ArrowArtboardCreated with Sketch.Title ChevronTitle ChevronEye IconIcon FacebookIcon LinkedinIcon Mail ContactPath LayerIcon MailMenu BurgerPositive ArrowIcon PrintIcon SearchSite TitleTitle ChevronIcon Twitter
N Korea at crossroads

US hits North Korea on human rights as nuclear talks stall

Trump pushes for United Nations meeting on abuses under Kim's regime

North Korean leader Kim Jong Un, right, speaks with Choe Ryong Hae during a parade in Pyongyang in 2013. Choe was among three officials sanctioned by the U.S. on Dec. 10.   © Reuters

WASHINGTON/SEOUL -- The U.S. has imposed sanctions on three top North Korean officials for human rights violations, hitting Kim Jong Un's regime where it hurts the most and plunging denuclearization talks into further uncertainty.

In commemoration of International Human Rights Day, the U.S. State Department on Monday published a report outlining serious human rights abuses and censorship in North Korea. Among the issues listed were deportation to prison camps -- and in extreme cases, public executions -- for possession of illicit DVDs, and random raids on citizens' homes without warrants.

The Treasury Department imposed unilateral sanctions on Choe Ryong Hae, Pak Kwang Ho and Jong Kyong Thaek, the people identified as responsible for these abuses.

Choe, a vice chair of the ruling Workers' Party of Korea and a close aide to leader Kim Jong Un, is often considered the North's No. 2 official. Pak is the director of the party's Propaganda and Agitation Department. Minister of State Security Jong is believed to be involved in torture and forced labor at prison camps.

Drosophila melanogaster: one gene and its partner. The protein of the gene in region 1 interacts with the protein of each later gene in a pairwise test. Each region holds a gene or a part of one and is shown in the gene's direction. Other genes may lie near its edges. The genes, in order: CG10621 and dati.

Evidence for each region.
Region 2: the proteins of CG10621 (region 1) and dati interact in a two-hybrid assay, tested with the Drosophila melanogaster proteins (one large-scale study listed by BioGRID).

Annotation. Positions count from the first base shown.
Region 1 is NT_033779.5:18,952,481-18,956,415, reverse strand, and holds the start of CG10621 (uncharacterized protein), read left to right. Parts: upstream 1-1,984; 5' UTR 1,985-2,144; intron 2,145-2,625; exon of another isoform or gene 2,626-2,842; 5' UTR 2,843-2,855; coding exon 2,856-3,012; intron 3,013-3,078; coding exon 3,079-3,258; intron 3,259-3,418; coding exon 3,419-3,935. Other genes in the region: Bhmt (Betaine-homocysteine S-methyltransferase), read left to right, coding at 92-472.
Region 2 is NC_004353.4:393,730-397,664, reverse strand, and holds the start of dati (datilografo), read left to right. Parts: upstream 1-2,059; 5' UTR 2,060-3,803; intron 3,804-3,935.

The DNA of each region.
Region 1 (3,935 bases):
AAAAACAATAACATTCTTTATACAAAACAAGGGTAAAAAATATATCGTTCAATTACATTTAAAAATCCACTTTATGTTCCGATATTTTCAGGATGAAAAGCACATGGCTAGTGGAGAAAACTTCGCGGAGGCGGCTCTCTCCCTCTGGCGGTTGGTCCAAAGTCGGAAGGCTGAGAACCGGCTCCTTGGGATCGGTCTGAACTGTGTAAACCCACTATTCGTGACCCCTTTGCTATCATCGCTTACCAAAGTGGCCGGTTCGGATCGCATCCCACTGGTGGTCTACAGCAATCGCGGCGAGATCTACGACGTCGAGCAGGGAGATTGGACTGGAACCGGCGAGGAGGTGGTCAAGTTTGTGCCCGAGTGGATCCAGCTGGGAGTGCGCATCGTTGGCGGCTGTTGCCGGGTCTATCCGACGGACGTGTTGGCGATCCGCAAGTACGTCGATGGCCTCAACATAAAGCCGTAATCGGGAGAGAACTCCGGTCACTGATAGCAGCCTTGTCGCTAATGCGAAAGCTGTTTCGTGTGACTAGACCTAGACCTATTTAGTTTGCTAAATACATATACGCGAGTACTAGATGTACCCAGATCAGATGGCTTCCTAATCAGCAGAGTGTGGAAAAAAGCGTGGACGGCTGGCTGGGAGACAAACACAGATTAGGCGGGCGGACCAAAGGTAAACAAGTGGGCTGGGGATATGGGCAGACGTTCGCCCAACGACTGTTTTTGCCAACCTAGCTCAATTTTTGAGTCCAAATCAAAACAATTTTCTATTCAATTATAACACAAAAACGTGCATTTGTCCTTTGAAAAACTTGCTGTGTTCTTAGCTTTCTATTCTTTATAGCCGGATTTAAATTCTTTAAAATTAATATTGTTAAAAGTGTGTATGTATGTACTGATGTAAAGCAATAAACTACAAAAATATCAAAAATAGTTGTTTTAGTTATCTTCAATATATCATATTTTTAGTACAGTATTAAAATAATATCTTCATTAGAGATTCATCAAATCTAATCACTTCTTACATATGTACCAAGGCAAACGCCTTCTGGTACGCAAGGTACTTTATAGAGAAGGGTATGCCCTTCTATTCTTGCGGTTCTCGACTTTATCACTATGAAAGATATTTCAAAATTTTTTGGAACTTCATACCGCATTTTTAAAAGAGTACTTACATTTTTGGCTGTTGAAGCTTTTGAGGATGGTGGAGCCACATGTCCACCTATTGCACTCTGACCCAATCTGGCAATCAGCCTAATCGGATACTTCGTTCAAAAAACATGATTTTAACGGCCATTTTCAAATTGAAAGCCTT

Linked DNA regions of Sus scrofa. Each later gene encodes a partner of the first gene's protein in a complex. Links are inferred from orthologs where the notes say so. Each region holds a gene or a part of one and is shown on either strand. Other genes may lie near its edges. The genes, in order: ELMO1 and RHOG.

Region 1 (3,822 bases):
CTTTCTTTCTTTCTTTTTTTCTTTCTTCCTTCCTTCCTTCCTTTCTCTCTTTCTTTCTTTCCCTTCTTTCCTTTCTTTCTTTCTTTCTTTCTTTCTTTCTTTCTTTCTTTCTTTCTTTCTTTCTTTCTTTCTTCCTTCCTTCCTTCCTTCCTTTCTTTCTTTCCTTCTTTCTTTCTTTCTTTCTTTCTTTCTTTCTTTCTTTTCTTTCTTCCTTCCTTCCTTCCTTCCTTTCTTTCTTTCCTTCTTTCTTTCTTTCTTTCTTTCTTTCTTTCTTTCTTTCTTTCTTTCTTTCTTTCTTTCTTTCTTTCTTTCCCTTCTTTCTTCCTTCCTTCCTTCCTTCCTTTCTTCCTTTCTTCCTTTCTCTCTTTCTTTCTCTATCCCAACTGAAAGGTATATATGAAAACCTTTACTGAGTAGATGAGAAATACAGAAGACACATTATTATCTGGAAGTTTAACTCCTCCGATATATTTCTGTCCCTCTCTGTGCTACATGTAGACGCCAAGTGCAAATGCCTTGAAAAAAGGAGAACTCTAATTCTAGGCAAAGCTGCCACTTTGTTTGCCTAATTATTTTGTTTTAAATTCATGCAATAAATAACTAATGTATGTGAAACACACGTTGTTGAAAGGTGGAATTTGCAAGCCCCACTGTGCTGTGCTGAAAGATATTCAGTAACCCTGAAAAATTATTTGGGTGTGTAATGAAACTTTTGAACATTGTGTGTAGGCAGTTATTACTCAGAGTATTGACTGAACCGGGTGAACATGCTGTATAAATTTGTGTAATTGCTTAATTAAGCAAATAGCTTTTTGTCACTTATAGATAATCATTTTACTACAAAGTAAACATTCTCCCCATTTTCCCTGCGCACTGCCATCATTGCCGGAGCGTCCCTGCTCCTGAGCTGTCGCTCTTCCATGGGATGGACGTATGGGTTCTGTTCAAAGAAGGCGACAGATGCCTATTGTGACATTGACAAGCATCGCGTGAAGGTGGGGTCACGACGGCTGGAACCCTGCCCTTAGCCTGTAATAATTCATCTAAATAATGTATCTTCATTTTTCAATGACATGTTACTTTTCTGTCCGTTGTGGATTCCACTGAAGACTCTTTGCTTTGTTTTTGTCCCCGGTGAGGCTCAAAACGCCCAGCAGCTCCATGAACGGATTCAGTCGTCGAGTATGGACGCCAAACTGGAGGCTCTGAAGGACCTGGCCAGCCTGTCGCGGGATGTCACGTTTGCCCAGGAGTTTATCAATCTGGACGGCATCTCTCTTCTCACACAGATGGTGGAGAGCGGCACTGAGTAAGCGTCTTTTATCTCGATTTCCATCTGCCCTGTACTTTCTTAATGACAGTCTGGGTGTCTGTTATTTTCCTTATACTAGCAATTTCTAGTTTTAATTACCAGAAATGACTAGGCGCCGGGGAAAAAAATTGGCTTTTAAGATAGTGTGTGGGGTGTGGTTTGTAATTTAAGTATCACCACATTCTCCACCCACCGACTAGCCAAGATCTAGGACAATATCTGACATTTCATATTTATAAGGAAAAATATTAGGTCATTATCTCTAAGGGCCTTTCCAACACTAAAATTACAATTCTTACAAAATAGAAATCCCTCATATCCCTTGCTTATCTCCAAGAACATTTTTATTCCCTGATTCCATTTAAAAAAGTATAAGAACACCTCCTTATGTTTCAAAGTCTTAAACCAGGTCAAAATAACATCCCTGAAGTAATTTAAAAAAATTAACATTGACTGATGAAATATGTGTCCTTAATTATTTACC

Any assets they have in the U.S. have been frozen, and they are banned from transactions with U.S. citizens. But the move is seen as more of a symbolic gesture to show Washington's interest in human rights.

"These sanctions demonstrate the United States' ongoing support for freedom of expression, and opposition to endemic censorship and human rights abuses," Treasury Secretary Steven Mnuchin said in a statement Monday.

President Donald Trump renewed sanctions on North Korea for alleged human trafficking on Nov. 29, and is pushing the United Nations Security Council to hold a meeting on human rights abuses in the North.

The North is expected to push back, since human rights issues are one of the regime's greatest weaknesses. The party-run Rodong Sinmun newspaper slammed the November sanctions as an "unforgivable political provocation" that "violate the spirit of the North Korea-U.S. summit," referring to the meeting between Trump and Kim in June.

High-level communications between the countries came to a halt in early November, when North Korea asked to postpone a key meeting. "The U.S. made more than 20 calls to Workers' Party Vice Chair Kim Yong Chol and Vice Foreign Minister Choe Son Hui, but got no response from Pyongyang," South Korean special adviser for unification Moon Chung-in said.

Sponsored Content

About Sponsored Content This content was commissioned by Nikkei's Global Business Bureau.

You have {{numberArticlesLeft}} free article{{numberArticlesLeft-plural}} left this monthThis is your last free article this month

Stay ahead with our exclusives on Asia;
the most dynamic market in the world.

Stay ahead with our exclusives on Asia

Get trusted insights from experts within Asia itself.

Get trusted insights from experts
within Asia itself.

Get Unlimited access

You have {{numberArticlesLeft}} free article{{numberArticlesLeft-plural}} left this month

This is your last free article this month

Stay ahead with our exclusives on Asia; the most
dynamic market in the world
.

Get trusted insights from experts
within Asia itself.

Try 3 months for $9

Offer ends January 31st

Your trial period has expired

You need a subscription to...

  • Read all stories with unlimited access
  • Use our mobile and tablet apps
See all offers and subscribe

Your full access to the Nikkei Asian Review has expired

You need a subscription to:

  • Read all stories with unlimited access
  • Use our mobile and tablet apps
See all offers
NAR on print phone, device, and tablet media